Front Page Titles (by Subject) QUESTION CXLVII.: OF FASTING. - Aquinas Ethicus: or, the Moral Teaching of St. Thomas, vol. 2 (Summa Theologica - Secunda Secundae Pt.2)
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QUESTION CXLVII.: OF FASTING. - St. Thomas Aquinas, Aquinas Ethicus: or, the Moral Teaching of St. Thomas, vol. 2 (Summa Theologica - Secunda Secundae Pt.2) 
Aquinas Ethicus: or, the Moral Teaching of St. Thomas. A Translation of the Principal Portions of the Second part of the Summa Theologica, with Notes by Joseph Rickaby, S.J. (London: Burns and Oates, 1892).
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Article I.—Is fasting an act of virtue?
R. An act is virtuous by being directed by reason to some proper good. And this is the case with fasting. For fasting is taken up principally for three ends. First, to repress the concupiscences of the flesh; hence the Apostle says, “In fastings, in chastity,”2 because by fastings chastity is preserved. Secondly, it is taken up that the mind may be more freely raised to the contemplation of high things; hence Daniel,3 after a three weeks’ fast, received a revelation from God. Thirdly, to satisfy for sin; hence it is said: “Be converted to me with all your heart, in fasting and in weeping and in mourning.”4
§ 2. The golden mean of virtue is taken, not according to quantity, but according to right reason. Now reason judges that sometimes for some special cause a man should take less food than would be proper for him in his ordinary state, as for the avoidance of disease, or for the readier performance of some bodily labour.1 And much more does right reason direct this for the avoidance of spiritual evils and the attainment of spiritual goods. Still right reason does not sanction so great a diminution of food as that the support of nature becomes impossible; because as Jerome says: “There is no difference between killing yourself in a long time and in a short:2 because he offers a holocaust out of rapine, who immoderately afflicts his body either with too great want of food or with shortness of sleep.” In like manner also right reason does not make such a diminution of food as to render the man incapable of doing the work that is his duty. Hence Jerome says: “A rational man loses dignity, when he prefers either fasting to charity, or watching to having his wits about him.”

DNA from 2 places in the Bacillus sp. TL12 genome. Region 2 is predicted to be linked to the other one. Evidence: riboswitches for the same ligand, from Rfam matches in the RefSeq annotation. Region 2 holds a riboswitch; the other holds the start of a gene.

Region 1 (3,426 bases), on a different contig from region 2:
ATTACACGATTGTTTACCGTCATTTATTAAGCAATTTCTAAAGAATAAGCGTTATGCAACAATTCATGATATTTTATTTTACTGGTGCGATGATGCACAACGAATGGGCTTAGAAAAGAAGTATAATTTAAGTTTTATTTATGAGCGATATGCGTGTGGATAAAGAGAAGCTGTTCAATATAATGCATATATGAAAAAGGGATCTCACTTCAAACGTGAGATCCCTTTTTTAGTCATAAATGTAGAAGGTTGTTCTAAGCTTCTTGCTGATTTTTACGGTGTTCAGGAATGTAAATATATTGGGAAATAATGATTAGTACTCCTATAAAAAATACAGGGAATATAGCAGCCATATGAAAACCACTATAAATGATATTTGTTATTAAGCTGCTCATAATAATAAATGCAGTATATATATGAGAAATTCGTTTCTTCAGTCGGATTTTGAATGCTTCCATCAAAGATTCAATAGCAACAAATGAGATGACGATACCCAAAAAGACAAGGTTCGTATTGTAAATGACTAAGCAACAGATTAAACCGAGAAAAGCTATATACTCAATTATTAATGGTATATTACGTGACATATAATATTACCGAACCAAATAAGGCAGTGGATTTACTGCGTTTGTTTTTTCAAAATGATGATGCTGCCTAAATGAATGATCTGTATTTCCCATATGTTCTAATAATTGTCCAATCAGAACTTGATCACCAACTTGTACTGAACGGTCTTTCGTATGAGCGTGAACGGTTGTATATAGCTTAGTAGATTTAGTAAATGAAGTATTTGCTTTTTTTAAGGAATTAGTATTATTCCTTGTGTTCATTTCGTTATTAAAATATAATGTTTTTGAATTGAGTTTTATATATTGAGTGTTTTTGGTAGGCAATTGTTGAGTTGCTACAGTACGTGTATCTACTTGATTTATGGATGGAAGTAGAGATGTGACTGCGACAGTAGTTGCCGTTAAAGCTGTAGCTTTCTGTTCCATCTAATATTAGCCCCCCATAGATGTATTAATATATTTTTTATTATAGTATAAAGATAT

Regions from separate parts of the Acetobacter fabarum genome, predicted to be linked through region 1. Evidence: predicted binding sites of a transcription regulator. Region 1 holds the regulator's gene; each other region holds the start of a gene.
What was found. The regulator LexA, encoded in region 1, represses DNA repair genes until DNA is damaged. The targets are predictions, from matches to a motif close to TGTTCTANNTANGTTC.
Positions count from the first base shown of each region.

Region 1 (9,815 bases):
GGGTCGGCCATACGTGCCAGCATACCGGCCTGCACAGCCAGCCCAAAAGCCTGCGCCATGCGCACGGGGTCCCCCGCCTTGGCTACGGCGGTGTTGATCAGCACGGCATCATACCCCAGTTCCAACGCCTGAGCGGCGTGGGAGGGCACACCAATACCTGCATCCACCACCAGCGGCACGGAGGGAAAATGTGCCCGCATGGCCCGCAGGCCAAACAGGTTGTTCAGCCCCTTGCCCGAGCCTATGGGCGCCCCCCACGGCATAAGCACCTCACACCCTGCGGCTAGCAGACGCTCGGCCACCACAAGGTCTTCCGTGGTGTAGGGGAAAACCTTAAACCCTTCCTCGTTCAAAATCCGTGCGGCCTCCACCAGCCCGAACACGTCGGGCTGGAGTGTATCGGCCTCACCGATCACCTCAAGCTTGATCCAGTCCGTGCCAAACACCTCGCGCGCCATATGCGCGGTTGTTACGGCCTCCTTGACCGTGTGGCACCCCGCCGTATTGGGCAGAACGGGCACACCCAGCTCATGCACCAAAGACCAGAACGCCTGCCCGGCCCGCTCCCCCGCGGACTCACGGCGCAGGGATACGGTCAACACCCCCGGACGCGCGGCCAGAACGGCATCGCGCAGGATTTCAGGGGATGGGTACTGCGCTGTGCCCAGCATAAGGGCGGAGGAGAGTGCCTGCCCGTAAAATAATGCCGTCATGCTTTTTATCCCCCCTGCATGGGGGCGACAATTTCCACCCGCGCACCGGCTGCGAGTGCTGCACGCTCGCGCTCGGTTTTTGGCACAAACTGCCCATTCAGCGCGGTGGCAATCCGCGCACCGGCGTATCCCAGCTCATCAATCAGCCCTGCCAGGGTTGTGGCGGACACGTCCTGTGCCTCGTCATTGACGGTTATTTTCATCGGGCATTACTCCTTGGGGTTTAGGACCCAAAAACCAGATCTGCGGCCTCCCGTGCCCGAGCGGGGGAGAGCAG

§ 3. The natural fast, whereby a man is said to be fasting before he eats, consists in a mere negation, and therefore cannot be set down as an act of virtue, but only that fast whereby one for a reasonable purpose abstains in some degree from food. Hence the former is called the fast of fasting; but the latter the fast of the faster, as of an agent acting for a purpose.
Article III.—Is fasting of precept?
R. As it belongs to secular princes to deliver legal prescriptions determinant of natural law on points that affect the public interest in secular matters, so it belongs to ecclesiastical prelates to make statutory enactments for the common advancement of the faithful in spiritual goods. Now fasting is useful for the blotting out and restraining of sin, and for the raising of the mind to spiritual things; and every one is by natural reason bound to make such use of fasting as is necessary for himself to the above ends. And therefore fasting in general falls under precept of the law of nature; but the determination of time and manner of fasting falls under precept of positive law, which is laid down by the prelates of the Church.1
§ 1. Absolutely considered, fasting is not of precept; but it is of precept to every one who needs such a remedy. And because the generality of men do need such a remedy, as well because “in many things we all offend,”2 as also because “the flesh lusteth against the spirit,”3 it was therefore convenient that the Church should create certain statutory fasts to be observed by all alike,—not as subjecting to precept what is absolutely matter of supererogation, but as determining in particular what is necessary in general.